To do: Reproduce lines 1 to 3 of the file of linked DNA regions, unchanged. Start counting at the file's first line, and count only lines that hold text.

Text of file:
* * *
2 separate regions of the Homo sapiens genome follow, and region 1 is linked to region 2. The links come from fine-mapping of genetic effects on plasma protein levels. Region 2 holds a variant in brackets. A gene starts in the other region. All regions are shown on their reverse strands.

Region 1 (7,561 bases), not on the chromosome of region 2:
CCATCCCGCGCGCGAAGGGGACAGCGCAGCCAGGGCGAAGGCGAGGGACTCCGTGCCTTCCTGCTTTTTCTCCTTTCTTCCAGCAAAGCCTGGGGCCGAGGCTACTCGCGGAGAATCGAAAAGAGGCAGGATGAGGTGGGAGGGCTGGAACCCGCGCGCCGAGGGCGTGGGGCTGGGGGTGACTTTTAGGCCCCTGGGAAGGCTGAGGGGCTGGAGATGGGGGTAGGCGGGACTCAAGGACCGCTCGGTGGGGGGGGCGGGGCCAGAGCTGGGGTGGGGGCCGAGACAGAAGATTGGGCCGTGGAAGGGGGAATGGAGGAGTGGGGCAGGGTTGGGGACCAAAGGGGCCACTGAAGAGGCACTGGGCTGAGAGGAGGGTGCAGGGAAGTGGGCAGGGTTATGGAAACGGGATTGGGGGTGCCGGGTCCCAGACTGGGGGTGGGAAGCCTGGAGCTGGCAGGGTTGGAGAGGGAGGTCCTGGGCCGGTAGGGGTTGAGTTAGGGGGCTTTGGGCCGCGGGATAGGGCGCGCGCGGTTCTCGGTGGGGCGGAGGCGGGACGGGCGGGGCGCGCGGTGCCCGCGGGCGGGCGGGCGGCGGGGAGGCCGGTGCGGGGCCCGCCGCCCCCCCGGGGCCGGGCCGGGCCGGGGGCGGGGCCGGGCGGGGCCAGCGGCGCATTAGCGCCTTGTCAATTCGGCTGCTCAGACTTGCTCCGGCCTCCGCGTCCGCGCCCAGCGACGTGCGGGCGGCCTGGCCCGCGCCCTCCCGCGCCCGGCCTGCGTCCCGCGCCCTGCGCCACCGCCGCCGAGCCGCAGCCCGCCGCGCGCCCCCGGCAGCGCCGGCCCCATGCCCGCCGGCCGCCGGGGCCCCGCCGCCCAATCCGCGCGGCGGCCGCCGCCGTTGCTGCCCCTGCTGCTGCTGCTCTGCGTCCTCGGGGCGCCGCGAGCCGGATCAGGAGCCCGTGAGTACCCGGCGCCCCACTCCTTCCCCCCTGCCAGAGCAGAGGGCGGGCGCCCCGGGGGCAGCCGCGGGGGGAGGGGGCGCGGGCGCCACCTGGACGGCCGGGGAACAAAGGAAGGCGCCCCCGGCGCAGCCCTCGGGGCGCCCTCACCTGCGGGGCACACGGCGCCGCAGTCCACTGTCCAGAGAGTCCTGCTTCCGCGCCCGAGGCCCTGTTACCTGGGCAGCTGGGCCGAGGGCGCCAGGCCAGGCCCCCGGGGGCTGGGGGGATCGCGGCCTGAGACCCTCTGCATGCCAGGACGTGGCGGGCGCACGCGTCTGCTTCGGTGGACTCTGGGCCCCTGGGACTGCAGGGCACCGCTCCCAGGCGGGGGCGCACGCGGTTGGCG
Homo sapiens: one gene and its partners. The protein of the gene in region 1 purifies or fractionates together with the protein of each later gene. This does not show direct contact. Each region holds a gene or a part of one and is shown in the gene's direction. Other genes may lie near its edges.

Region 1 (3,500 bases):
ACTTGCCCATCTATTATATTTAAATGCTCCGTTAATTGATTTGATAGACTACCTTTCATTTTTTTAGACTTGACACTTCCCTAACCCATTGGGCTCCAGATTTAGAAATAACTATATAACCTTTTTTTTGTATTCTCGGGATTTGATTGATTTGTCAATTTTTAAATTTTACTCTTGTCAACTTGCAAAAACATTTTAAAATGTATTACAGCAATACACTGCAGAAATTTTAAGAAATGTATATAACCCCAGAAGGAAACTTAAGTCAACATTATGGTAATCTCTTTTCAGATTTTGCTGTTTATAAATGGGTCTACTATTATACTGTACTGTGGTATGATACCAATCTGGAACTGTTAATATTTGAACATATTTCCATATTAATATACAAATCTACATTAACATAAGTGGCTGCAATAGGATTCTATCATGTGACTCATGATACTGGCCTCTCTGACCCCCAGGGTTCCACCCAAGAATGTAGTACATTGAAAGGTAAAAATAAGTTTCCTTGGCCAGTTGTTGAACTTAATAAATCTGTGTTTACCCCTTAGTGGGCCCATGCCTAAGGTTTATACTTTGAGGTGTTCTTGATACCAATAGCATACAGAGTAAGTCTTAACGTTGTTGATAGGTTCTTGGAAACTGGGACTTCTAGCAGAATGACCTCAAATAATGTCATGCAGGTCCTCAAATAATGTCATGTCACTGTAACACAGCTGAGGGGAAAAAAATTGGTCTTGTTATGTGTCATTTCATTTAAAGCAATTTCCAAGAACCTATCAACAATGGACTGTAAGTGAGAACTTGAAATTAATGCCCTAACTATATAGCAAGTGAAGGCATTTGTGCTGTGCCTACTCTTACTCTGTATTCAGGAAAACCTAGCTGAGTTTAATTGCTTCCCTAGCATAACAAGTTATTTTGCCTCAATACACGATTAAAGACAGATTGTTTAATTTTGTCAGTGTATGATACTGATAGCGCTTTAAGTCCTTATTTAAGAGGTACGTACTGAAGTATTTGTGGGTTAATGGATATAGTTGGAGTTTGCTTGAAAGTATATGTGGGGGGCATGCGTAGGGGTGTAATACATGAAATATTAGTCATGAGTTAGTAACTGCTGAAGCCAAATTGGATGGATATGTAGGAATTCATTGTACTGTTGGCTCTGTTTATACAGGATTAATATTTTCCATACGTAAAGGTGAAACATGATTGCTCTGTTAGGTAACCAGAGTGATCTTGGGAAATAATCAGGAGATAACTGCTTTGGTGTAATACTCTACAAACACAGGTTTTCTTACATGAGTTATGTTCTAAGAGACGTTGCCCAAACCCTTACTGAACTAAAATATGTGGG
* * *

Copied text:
2 separate regions of the Homo sapiens genome follow, and region 1 is linked to region 2. The links come from fine-mapping of genetic effects on plasma protein levels. Region 2 holds a variant in brackets. A gene starts in the other region. All regions are shown on their reverse strands.

Region 1 (7,561 bases), not on the chromosome of region 2:
CCATCCCGCGCGCGAAGGGGACAGCGCAGCCAGGGCGAAGGCGAGGGACTCCGTGCCTTCCTGCTTTTTCTCCTTTCTTCCAGCAAAGCCTGGGGCCGAGGCTACTCGCGGAGAATCGAAAAGAGGCAGGATGAGGTGGGAGGGCTGGAACCCGCGCGCCGAGGGCGTGGGGCTGGGGGTGACTTTTAGGCCCCTGGGAAGGCTGAGGGGCTGGAGATGGGGGTAGGCGGGACTCAAGGACCGCTCGGTGGGGGGGGCGGGGCCAGAGCTGGGGTGGGGGCCGAGACAGAAGATTGGGCCGTGGAAGGGGGAATGGAGGAGTGGGGCAGGGTTGGGGACCAAAGGGGCCACTGAAGAGGCACTGGGCTGAGAGGAGGGTGCAGGGAAGTGGGCAGGGTTATGGAAACGGGATTGGGGGTGCCGGGTCCCAGACTGGGGGTGGGAAGCCTGGAGCTGGCAGGGTTGGAGAGGGAGGTCCTGGGCCGGTAGGGGTTGAGTTAGGGGGCTTTGGGCCGCGGGATAGGGCGCGCGCGGTTCTCGGTGGGGCGGAGGCGGGACGGGCGGGGCGCGCGGTGCCCGCGGGCGGGCGGGCGGCGGGGAGGCCGGTGCGGGGCCCGCCGCCCCCCCGGGGCCGGGCCGGGCCGGGGGCGGGGCCGGGCGGGGCCAGCGGCGCATTAGCGCCTTGTCAATTCGGCTGCTCAGACTTGCTCCGGCCTCCGCGTCCGCGCCCAGCGACGTGCGGGCGGCCTGGCCCGCGCCCTCCCGCGCCCGGCCTGCGTCCCGCGCCCTGCGCCACCGCCGCCGAGCCGCAGCCCGCCGCGCGCCCCCGGCAGCGCCGGCCCCATGCCCGCCGGCCGCCGGGGCCCCGCCGCCCAATCCGCGCGGCGGCCGCCGCCGTTGCTGCCCCTGCTGCTGCTGCTCTGCGTCCTCGGGGCGCCGCGAGCCGGATCAGGAGCCCGTGAGTACCCGGCGCCCCACTCCTTCCCCCCTGCCAGAGCAGAGGGCGGGCGCCCCGGGGGCAGCCGCGGGGGGAGGGGGCGCGGGCGCCACCTGGACGGCCGGGGAACAAAGGAAGGCGCCCCCGGCGCAGCCCTCGGGGCGCCCTCACCTGCGGGGCACACGGCGCCGCAGTCCACTGTCCAGAGAGTCCTGCTTCCGCGCCCGAGGCCCTGTTACCTGGGCAGCTGGGCCGAGGGCGCCAGGCCAGGCCCCCGGGGGCTGGGGGGATCGCGGCCTGAGACCCTCTGCATGCCAGGACGTGGCGGGCGCACGCGTCTGCTTCGGTGGACTCTGGGCCCCTGGGACTGCAGGGCACCGCTCCCAGGCGGGGGCGCACGCGGTTGGCG